Use the screwdriver and the pliers to pull up any staples. No matter how hard I try, I have always missed a few. Fortunately, I'm painting my floors with a brush, so I'll get plenty more changes to catch anything I've missed. 

This stressed me out a little. These tack strips were underneath the piece of metal that was between the carpet and the new wood floor in the bathroom. I was able to pull them out with the pliers, but I'm going to need fix that gap somehow.

Again, I'm so glad I'm painting this floor!  I originally painted the stairs for this reason-the stairs were all sorts of mismatched wood. This strip at the edge of the stairs is a completely different type of wood and it's going in a different direction. Trying to match stains would be a pain, but when I'm done, it will all be white.

The floor was so dirty! I swept and swept, but it still needs mopped, just so we can live with it until I get around to painting.  Someone was not very careful with drop cloths in the past, so there's another good reason to paint the floor. Soon, I hope to paint this floor just like the bedroom floor. Maybe it will brighten up this sad little hallway!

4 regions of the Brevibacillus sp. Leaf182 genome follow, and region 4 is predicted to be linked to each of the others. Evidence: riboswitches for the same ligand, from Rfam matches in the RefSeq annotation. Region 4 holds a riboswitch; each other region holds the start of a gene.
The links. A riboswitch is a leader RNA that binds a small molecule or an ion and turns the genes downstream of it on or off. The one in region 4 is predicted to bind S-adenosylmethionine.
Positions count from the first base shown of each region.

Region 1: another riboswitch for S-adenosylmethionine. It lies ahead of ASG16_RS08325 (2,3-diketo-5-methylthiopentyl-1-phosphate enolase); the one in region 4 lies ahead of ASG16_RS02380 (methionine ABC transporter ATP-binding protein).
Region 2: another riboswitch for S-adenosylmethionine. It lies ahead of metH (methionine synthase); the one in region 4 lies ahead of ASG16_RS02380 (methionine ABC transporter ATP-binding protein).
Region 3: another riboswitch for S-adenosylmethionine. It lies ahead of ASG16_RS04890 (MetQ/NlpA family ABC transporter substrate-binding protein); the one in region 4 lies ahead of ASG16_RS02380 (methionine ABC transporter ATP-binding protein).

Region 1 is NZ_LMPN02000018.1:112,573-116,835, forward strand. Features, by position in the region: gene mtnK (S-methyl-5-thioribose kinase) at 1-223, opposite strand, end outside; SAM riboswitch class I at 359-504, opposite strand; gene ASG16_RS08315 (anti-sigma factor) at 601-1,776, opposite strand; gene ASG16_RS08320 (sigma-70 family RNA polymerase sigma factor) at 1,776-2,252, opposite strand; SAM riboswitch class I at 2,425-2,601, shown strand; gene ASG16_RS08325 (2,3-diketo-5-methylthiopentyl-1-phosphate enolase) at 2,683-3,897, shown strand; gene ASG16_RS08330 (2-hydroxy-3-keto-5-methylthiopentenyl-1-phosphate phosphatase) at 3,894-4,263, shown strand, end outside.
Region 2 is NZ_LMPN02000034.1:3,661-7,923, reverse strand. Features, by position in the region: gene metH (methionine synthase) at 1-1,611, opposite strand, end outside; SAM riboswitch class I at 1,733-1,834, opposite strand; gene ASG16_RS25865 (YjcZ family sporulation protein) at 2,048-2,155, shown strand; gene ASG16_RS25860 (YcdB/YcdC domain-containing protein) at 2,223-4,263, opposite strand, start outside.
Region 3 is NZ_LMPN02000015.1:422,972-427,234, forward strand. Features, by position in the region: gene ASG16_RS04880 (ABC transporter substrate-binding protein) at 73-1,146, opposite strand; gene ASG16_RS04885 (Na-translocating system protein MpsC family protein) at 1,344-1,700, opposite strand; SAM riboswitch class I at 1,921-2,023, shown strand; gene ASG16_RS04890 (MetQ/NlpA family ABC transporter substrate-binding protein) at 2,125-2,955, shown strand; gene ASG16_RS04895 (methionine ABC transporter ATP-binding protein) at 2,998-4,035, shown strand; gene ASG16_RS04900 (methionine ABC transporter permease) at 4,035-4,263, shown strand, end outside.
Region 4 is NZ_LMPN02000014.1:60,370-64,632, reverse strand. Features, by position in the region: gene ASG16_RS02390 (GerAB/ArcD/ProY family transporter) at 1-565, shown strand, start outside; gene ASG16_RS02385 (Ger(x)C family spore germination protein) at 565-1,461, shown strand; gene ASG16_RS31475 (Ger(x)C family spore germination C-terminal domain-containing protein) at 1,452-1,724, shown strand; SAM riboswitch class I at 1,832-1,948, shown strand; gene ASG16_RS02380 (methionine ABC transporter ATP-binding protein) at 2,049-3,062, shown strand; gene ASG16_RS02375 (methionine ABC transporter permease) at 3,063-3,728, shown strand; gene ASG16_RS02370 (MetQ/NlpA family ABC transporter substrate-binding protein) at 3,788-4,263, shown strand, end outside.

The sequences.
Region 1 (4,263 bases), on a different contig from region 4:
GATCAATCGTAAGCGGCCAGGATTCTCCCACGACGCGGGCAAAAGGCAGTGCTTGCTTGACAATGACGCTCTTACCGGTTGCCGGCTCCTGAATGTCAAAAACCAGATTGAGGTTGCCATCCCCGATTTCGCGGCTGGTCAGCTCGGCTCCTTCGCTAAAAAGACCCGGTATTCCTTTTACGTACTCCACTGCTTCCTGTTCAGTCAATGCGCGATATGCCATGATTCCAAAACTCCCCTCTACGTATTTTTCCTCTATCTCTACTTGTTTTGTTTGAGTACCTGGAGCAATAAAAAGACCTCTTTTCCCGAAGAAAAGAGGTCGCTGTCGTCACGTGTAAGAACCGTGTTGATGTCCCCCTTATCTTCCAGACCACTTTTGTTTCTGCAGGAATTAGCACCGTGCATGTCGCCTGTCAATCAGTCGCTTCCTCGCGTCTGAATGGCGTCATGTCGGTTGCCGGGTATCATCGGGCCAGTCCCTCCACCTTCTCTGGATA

Still to do in this hallway:

+ Caulk along the edge of the floor and any gaps in the floor.
+ Fill the nail holes and any flaws in the floor with wood filler.
+ Spray paint the vent cover. Maybe black?
+ Repaint the hallway trim (BM Simply White) and hallway walls (BM Moonlight White).
+ Sand the floor, then check for any holes I missed the first time around.
+ Apply two coats of primer.
+ Apply three coats of floor paint in Simply White.
+ Sand away the painted runner on the stairs, and prime and paint the stairs Simply White.
+ Do something to give this hallway some oomph! Maybe a great light fixture or a black wall or just something to make it special. We'll see.

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Thrifty Finds // 8

Saturday was spent thrifting up a storm around Springfield with my lovely new friend Jessica. We hit Vendor's Mart on Glenstone, STD Flea Market, 1/2 Price Books, CD Warehouse, and this creepy little place behind a fence that just had a handwritten sign that said "Flea Market." It was a pretty successful trip, I think.

Here's what I ended up with.

Tough Smoker Guy drawing-$5
Vendor's Mart

I love this guy. He looks like a rock star, smokin' and everything. Right on! He doesn't care what you think!